Computer World –
WorldCom Inc. announced major structural changes in the company this morning that involve creating two tracking stocks that would represent the two sectors of the company's business.
Instead of laying out plans to break up the corporation into four separate companies, as AT&T Corp. did last week, WorldCom officials said its board of directors had elected to retain the company name and to create two tracking stocks -- one for its big business services and another for services to smaller businesses and consumers.
The Clinton, Miss.-based company also announced its performance expectations for the fourth quarter of 2000 and for 2001.
Upon shareholder and regulatory approval, one tracking stock, WorldCom, would reflect the performance of the company's data and Internet-related business and would also track local and long-distance voice services sold to businesses.
The other tracking stock, MCI WorldCom, would represent performance of WorldCom's small business and consumer services, including wholesale long-distance voice and Internet dial-up.
The restructuring is designed to take into account the fact that the business data and consumer markets have different characteristics, and to maximize the valuation of each business on Wall Street. The data and business services are a high-growth area for WorldCom, while the consumer services are slower-growing but still very lucrative. By separating them as individual tracking stocks, WorldCom hopes to avoid the situation where the performance of one business inhibits the other.
Bernard Ebbers, WorldCom president and CEO said, "Realigning WorldCom's structure in this way will enable the respective businesses to achieve greater management and resource focus to execute business strategies that work most effectively for each."
WorldCom officials confirmed that Ebbers would remain the corporation's president and CEO and that Scott Sullivan will continue in his position as chief financial officer. However, they said, a new management structure would be named in a few weeks for operations tracked by the MCI stock and that the group would report to Ebbers.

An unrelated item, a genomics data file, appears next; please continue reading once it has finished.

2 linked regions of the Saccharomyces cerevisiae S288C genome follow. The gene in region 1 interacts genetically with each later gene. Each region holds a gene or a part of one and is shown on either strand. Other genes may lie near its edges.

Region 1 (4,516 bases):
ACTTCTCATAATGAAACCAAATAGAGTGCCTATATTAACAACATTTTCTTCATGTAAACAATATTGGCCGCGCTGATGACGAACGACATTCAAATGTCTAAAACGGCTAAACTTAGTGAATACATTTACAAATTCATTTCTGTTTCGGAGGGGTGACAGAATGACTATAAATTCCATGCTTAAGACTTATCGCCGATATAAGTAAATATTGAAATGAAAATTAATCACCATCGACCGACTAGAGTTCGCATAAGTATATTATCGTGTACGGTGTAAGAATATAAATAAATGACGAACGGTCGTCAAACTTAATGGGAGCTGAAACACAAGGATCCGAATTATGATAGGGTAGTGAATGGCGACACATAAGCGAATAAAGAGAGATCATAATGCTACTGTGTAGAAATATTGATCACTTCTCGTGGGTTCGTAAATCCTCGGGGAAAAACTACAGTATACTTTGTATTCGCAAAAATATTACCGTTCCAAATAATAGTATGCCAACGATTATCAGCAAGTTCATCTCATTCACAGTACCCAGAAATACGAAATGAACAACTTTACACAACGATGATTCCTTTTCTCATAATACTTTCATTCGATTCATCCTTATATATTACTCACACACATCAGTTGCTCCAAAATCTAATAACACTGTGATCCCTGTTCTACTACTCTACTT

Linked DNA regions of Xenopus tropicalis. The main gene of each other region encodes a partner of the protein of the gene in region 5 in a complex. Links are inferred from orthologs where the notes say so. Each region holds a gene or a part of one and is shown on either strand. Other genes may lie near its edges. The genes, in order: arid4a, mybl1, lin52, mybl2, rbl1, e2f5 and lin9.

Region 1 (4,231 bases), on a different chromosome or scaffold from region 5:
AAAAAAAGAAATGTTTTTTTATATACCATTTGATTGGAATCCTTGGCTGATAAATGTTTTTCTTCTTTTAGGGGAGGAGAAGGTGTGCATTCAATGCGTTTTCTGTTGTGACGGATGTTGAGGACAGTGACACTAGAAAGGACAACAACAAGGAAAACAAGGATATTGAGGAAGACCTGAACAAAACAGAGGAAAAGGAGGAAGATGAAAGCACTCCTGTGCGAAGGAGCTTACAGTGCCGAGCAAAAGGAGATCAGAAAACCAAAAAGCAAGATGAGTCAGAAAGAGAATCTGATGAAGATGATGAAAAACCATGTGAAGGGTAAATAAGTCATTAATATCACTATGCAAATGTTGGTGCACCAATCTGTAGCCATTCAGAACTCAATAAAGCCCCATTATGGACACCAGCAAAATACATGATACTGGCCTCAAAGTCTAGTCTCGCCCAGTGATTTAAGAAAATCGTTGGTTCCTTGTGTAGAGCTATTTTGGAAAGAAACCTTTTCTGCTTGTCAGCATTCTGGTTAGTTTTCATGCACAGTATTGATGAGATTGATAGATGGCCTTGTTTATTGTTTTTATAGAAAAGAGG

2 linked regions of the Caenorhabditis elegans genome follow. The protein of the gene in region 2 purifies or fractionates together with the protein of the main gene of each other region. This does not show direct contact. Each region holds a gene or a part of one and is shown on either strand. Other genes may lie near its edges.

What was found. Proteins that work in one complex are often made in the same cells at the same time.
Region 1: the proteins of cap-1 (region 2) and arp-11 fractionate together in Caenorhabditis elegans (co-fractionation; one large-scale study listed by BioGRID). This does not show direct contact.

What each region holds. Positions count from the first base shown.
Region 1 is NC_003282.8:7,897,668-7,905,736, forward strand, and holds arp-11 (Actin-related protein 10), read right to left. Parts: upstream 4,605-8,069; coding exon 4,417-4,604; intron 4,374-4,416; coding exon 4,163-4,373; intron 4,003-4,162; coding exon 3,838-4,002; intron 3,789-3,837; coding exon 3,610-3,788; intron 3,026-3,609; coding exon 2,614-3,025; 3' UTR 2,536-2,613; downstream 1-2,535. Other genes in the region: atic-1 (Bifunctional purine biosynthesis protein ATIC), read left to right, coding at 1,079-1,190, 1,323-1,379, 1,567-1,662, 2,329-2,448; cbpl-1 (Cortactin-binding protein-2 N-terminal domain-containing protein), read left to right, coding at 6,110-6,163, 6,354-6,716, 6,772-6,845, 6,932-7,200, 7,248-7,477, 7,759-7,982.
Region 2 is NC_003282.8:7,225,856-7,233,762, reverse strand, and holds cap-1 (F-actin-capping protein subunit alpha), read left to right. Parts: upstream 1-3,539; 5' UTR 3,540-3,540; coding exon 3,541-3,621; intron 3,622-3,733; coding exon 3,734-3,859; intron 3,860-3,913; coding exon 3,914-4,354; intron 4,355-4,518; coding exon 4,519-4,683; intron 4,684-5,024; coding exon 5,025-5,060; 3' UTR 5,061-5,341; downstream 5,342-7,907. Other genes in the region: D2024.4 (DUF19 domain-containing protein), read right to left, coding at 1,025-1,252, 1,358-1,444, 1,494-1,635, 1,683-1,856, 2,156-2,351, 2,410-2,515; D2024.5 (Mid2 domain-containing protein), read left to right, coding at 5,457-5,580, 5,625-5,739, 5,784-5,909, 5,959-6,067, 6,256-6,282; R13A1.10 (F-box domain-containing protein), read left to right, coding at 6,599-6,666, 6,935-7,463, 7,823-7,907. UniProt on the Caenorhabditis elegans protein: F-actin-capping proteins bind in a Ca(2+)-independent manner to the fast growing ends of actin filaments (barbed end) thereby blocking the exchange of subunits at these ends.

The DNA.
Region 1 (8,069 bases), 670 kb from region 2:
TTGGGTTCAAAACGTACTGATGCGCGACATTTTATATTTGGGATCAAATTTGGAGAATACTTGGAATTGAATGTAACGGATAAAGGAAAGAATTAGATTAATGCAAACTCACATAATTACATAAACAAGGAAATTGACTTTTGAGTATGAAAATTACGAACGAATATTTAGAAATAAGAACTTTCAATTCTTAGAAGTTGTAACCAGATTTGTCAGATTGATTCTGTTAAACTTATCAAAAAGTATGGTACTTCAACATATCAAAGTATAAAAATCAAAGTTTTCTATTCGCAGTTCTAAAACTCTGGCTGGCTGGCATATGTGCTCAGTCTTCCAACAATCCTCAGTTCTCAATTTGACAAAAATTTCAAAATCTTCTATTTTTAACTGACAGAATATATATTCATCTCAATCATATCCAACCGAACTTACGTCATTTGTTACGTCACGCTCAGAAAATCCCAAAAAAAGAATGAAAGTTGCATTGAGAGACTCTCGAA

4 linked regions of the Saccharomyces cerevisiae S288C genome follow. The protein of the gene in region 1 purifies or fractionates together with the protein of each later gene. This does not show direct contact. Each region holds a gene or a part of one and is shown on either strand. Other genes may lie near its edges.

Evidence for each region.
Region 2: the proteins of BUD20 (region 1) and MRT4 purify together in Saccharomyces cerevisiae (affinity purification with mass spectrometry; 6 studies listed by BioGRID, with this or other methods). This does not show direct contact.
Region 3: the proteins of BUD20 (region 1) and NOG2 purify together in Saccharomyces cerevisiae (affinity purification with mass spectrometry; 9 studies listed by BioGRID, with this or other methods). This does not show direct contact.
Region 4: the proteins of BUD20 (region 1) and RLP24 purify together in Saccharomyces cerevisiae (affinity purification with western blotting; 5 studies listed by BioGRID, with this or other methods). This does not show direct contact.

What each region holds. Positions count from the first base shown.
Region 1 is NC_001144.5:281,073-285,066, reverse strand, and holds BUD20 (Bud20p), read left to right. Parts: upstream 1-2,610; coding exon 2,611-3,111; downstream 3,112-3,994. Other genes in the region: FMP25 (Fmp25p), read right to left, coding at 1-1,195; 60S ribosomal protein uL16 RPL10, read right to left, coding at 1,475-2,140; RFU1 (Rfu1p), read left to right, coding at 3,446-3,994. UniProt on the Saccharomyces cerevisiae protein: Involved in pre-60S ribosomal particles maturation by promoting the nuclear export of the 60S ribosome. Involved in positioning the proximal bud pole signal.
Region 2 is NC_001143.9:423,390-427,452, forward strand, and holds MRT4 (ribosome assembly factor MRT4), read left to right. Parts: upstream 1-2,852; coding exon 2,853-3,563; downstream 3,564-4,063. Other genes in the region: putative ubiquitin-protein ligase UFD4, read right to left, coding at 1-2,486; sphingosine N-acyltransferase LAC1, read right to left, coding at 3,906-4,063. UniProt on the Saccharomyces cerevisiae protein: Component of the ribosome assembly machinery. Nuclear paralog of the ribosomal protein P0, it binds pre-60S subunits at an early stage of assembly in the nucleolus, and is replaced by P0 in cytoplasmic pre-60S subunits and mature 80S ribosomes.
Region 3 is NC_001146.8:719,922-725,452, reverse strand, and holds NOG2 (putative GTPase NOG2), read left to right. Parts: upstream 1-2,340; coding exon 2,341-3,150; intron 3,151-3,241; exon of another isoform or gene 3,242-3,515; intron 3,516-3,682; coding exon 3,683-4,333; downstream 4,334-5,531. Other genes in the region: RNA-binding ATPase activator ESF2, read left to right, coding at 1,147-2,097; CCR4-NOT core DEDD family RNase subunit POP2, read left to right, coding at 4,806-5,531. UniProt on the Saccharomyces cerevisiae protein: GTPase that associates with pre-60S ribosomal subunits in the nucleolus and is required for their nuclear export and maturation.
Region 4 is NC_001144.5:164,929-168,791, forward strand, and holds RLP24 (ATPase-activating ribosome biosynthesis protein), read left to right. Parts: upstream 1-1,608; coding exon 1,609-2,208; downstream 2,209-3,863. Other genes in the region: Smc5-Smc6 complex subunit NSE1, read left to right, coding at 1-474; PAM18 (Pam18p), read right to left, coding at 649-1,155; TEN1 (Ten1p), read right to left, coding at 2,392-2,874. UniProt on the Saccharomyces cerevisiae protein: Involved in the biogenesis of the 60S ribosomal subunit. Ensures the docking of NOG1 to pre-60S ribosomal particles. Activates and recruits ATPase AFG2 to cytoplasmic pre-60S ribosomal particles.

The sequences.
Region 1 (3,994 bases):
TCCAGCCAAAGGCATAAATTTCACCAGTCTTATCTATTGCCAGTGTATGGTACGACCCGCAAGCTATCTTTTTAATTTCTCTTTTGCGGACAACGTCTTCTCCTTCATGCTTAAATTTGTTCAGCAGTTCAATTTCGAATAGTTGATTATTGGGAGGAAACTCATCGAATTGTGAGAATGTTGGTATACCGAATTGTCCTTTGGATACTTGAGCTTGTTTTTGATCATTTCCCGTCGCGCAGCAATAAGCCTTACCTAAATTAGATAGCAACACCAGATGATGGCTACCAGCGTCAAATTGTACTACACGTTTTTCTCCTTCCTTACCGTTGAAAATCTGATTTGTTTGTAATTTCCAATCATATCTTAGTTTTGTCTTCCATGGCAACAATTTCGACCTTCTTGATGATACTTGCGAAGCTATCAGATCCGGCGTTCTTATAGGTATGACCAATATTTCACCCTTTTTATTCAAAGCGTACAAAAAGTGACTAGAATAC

Under the arrangement, shareholders of WorldCom would get one share of MCI stock for every 25 shares of WorldCom common stock, the company said. WorldCom officials said this procedure would apply to shareholders who held WorldCom stock prior to the yet-to-be-determined distribution date of the tracking stock.
The performance expectations issued by WorldCom reflect the different growth expectations for each of the new businesses. While the company is predicting fourth-quarter 2000 growth of approximately 10% to 14% for its WorldCom arm, it said in a statement that growth will be "essentially flat" for MCI. For 2001, the difference is even more marked: growth of 12% to 15% for WorldCom, compared with flat to negative 2% growth for MCI.
Maximizing the valuation of the company was also given as the reason for the restructuriing revealed by rival AT&T last week. Under that plan, by 2002, AT&T Wireless and AT&T Broadband, representing the company's wireless interests and its cable television interests (including the Excite@Home Internet access service), respectively, will trade as independent common stocks. AT&T Consumer, which includes the residential long-distance and WorldNet businesses, will be represented by a tracking stock, leaving the company's business services, AT&T Business, as its principal unit.
Although the extent of WorldCom's restructuring wasn't revealed until this week, Ebbers has long made it clear that he views the business data services as the core of the company's operations. In April, he declared that the "MCI" portion of the company's original "MCI WorldCom" name was to be dropped, and that it should only be used for the company's residential long-distance service.